I’ve distanced myself from past projects; I’ve avoided pushing for the sort of work I really want; I’ve glossed over details to avoid admitting how little I actually know. I’ve worked hard, terribly hard, to make my checklist add up to a good job.
But I am not great. Not yet.
There’s a safety in creating distance—in carefully managing perceptions and avoiding the things that make you feel unprepared and unworthy. It’s easier to get by when you have a buffer.
But that distance not only keeps you from greatness; it also numbs you. It protects you from your own emotions, sure. But it also makes it impossible to feel anyone else’s.
I can’t afford to be numb. I have users to help. I have problems to solve. I have got to get more comfortable with being uncomfortable.
Empathy starts with vulnerability. And I’m still working on it.
I’ve been lucky enough to get a lot of feedback recently: book reviews, conference talk evaluations, post-workshop surveys. Reams of paper and multi-column spreadsheets and emails and blog posts all dedicated to evaluating little ol’ me.
I don’t always feel lucky, though. More often than not, reading a review of my own work (or, worse, dozens of them all at once) feels excruciating, overwhelming, and exhausting—even if it’s positive. It always seems to find the spots where I have the least armor and jab itself right in.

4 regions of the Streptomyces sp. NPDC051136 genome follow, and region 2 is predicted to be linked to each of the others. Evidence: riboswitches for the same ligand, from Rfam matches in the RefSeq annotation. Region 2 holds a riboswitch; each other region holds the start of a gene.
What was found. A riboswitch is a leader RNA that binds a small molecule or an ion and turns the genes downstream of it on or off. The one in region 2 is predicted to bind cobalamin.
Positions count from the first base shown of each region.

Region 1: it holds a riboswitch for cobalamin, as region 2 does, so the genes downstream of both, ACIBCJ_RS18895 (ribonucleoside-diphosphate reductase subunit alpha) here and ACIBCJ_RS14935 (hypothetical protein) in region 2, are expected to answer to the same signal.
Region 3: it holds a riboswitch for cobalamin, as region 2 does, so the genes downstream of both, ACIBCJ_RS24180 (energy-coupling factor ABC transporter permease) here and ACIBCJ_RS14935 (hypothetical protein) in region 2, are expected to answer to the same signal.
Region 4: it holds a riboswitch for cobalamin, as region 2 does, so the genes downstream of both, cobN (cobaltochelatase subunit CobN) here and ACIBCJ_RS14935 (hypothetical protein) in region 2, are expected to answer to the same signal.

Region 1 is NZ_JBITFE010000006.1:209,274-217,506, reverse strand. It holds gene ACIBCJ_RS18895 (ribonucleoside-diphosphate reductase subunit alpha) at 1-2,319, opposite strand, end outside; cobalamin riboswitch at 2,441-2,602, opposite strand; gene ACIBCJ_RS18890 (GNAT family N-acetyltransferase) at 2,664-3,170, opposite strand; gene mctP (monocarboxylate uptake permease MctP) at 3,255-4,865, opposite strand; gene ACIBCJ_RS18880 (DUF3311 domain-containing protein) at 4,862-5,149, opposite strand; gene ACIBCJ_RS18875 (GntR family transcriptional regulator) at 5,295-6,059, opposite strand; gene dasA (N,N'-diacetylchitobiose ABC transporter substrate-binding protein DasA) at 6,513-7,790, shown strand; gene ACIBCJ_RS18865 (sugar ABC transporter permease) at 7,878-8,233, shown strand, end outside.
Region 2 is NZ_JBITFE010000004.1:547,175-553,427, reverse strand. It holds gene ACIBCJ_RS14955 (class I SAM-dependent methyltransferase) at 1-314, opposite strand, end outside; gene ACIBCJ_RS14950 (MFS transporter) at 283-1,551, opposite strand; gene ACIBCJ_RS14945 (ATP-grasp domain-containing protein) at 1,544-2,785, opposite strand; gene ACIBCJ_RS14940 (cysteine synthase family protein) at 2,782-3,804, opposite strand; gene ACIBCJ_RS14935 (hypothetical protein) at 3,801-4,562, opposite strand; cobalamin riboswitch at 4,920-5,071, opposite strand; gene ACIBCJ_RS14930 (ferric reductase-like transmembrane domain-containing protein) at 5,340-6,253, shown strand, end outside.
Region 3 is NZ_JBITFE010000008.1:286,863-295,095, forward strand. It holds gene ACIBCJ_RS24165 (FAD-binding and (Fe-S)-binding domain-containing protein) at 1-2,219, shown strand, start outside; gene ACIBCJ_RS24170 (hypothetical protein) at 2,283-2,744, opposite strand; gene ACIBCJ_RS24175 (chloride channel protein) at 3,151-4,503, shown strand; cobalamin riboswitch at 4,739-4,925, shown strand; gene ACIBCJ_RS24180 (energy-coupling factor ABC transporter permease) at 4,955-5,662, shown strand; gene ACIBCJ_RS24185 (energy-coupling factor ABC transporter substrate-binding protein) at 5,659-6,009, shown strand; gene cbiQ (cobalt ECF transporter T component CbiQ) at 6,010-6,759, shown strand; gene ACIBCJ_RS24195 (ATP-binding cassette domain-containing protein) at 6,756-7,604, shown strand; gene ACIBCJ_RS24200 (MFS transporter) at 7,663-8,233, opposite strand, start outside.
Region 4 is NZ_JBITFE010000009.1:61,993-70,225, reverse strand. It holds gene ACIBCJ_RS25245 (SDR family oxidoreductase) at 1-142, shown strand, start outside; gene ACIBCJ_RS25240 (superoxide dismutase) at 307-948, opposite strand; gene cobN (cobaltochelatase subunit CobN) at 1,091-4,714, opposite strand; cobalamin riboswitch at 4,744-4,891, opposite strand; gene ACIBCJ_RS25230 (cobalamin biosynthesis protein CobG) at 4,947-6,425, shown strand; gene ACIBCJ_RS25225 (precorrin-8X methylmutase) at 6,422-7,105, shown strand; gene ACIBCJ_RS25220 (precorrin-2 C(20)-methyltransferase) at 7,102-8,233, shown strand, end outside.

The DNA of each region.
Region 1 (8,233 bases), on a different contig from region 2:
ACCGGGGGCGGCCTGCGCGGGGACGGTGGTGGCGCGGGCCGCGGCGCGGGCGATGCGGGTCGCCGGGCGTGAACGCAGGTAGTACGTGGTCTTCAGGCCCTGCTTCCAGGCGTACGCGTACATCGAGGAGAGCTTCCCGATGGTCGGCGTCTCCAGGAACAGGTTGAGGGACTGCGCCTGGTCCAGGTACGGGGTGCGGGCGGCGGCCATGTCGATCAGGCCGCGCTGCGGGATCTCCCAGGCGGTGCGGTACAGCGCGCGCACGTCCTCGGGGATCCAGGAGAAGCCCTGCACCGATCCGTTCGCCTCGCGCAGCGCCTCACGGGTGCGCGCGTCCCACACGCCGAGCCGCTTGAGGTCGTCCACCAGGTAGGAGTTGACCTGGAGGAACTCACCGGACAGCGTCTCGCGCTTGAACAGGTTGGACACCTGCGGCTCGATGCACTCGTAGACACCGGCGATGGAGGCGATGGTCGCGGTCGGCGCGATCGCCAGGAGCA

But I am lucky. I’m lucky people bothered to take the time to tell me how I did. I’m lucky people cared enough about what I said to tell me the ways in which I can do better next time.
Most of the notes I’ve gotten have been positive, but of course I have plenty of things to work on: Slow down. Get more specific. Make more obvious ties between the little things and the larger narrative. Calm down. Slow down.
No, really, slow down.
I’m working on those things, of course. (I think I’m speaking about 25 percent slower than I used to—which is only 25 percent faster than I ought to be.) But even more than that, I’m working on how I relate to the feedback itself.
For a long time, these waves of feedback would bowl me over. I’d get knocked into a state of panic, obsessing over all the things I could have done better. I’d end up tumbling, reeling, scrambling to regain my footing. This felt crummy, sure. But the real problem was that it also left me unable to do anything with the information—because getting back up off the ground had already sapped all my energy.
It’s hard to take change to heart while you’re coughing up saltwater.
These days I’m trying to let the wave wash over me without it kicking my legs out from under me. Either way I’ll end up getting wet—immersed in the criticism, soaked in my own imperfection. But if I want to get better, I can’t afford to get swallowed by it anymore.
It’s not just about me, though. It’s about our entire industry, as my friend Jonathan Kahn pointed out recently:
If we’re going to change culture, we need to give and receive feedback more, and we need to do it with kindness and respect. Which is HARD.
If you agree that culture change is critical to the web—that businesses need to adapt to constant change, that organizations need to get back to being human, and that becoming flexible and iterative is the only way to keep up—then embracing and employing feedback isn’t just a means to being better liked. It’s actually the foundation of a better web.
While my friends hawked video rentals and pulled espresso shots, I spent college working at my county’s rape crisis center. For $7.25 an hour, graciously provided by federal work-study funds, I trained volunteers and answered crisis-line calls. I wrote newsletters and set up card tables at local events.
But mostly, I talked to 11-year-olds.